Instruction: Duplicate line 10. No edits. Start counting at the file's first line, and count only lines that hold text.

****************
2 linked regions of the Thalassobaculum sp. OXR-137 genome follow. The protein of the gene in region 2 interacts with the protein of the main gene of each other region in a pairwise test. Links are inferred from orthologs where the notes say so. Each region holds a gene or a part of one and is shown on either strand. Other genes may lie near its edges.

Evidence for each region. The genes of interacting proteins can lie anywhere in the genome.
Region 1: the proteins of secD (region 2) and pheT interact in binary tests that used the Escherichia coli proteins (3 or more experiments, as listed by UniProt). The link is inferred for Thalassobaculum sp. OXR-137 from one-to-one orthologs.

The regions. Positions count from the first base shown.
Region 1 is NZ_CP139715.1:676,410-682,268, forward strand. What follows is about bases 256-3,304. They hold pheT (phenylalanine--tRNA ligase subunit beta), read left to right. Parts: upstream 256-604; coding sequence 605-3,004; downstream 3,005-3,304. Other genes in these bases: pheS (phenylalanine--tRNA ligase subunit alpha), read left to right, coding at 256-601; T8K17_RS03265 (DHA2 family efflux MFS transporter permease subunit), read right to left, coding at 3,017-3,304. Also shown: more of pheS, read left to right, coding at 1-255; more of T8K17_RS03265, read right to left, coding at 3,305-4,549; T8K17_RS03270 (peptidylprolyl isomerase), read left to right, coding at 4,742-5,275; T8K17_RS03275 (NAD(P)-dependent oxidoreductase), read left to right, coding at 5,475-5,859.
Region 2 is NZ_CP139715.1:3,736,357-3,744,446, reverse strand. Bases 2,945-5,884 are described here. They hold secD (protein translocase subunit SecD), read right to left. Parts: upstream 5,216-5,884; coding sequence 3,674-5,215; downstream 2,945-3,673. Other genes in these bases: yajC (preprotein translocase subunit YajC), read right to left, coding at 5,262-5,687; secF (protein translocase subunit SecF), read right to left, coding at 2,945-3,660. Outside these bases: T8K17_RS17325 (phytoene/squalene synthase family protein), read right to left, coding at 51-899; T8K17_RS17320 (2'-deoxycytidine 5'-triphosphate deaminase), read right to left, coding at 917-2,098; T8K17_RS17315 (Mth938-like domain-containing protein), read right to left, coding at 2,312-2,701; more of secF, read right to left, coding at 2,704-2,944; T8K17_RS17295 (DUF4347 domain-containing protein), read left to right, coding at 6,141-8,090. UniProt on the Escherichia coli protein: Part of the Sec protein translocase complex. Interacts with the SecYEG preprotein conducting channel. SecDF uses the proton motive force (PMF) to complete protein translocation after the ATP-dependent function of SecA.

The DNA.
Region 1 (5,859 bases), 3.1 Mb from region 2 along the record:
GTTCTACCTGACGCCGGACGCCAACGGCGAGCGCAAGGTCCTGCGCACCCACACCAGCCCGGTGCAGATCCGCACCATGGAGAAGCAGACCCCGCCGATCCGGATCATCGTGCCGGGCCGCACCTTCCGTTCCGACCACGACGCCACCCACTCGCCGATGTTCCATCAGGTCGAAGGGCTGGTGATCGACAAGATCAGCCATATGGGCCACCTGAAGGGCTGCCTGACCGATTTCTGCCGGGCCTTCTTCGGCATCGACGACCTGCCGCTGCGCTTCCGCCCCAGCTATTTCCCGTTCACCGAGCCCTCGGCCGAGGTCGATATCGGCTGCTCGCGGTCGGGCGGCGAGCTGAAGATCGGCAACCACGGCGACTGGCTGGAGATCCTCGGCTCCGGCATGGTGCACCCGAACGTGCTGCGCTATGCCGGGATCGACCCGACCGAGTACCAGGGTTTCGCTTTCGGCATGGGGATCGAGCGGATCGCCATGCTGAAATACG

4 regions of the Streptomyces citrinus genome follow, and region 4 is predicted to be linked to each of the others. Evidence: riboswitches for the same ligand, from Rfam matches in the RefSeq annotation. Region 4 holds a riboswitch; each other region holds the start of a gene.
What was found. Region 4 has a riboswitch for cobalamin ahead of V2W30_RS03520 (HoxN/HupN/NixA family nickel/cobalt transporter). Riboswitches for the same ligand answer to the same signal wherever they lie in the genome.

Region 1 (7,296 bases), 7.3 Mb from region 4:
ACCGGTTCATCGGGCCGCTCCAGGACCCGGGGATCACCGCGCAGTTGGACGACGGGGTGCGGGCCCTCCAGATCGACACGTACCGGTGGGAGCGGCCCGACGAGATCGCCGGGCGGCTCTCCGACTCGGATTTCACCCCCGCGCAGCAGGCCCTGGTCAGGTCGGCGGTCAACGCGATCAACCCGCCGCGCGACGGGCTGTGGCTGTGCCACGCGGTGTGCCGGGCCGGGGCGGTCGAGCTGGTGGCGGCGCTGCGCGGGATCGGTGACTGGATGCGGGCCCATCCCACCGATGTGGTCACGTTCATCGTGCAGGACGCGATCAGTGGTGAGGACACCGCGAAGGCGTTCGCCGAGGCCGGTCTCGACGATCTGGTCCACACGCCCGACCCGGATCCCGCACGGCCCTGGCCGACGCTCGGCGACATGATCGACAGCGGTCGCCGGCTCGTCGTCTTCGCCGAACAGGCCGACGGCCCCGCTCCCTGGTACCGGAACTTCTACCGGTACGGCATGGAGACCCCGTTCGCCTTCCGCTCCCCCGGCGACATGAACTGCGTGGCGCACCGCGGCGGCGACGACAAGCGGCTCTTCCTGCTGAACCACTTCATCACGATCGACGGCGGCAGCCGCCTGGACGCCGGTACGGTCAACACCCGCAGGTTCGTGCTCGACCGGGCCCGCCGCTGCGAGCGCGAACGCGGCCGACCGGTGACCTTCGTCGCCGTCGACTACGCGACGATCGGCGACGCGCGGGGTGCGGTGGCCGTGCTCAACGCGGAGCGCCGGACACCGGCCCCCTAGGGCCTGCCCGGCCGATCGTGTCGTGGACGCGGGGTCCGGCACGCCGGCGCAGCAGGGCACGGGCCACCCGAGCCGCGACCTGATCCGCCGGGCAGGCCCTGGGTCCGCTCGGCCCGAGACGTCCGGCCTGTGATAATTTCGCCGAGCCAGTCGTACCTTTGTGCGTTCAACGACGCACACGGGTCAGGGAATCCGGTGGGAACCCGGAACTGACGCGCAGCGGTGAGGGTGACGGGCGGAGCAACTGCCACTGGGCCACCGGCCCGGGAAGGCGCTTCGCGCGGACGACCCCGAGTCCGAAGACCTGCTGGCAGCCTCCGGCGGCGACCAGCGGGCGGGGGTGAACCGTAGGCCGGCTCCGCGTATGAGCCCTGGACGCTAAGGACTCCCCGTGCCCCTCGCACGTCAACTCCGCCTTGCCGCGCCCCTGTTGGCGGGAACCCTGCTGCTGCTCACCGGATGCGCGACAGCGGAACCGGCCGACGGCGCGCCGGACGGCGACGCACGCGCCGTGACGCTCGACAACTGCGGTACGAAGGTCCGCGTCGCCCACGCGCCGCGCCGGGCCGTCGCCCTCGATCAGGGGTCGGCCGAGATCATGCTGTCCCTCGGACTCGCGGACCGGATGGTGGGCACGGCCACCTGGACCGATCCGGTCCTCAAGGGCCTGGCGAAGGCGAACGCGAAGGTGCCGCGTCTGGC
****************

4 regions of the Streptomyces citrinus genome follow, and region 4 is predicted to be linked to each of the others. Evidence: riboswitches for the same ligand, from Rfam matches in the RefSeq annotation. Region 4 holds a riboswitch; each other region holds the start of a gene.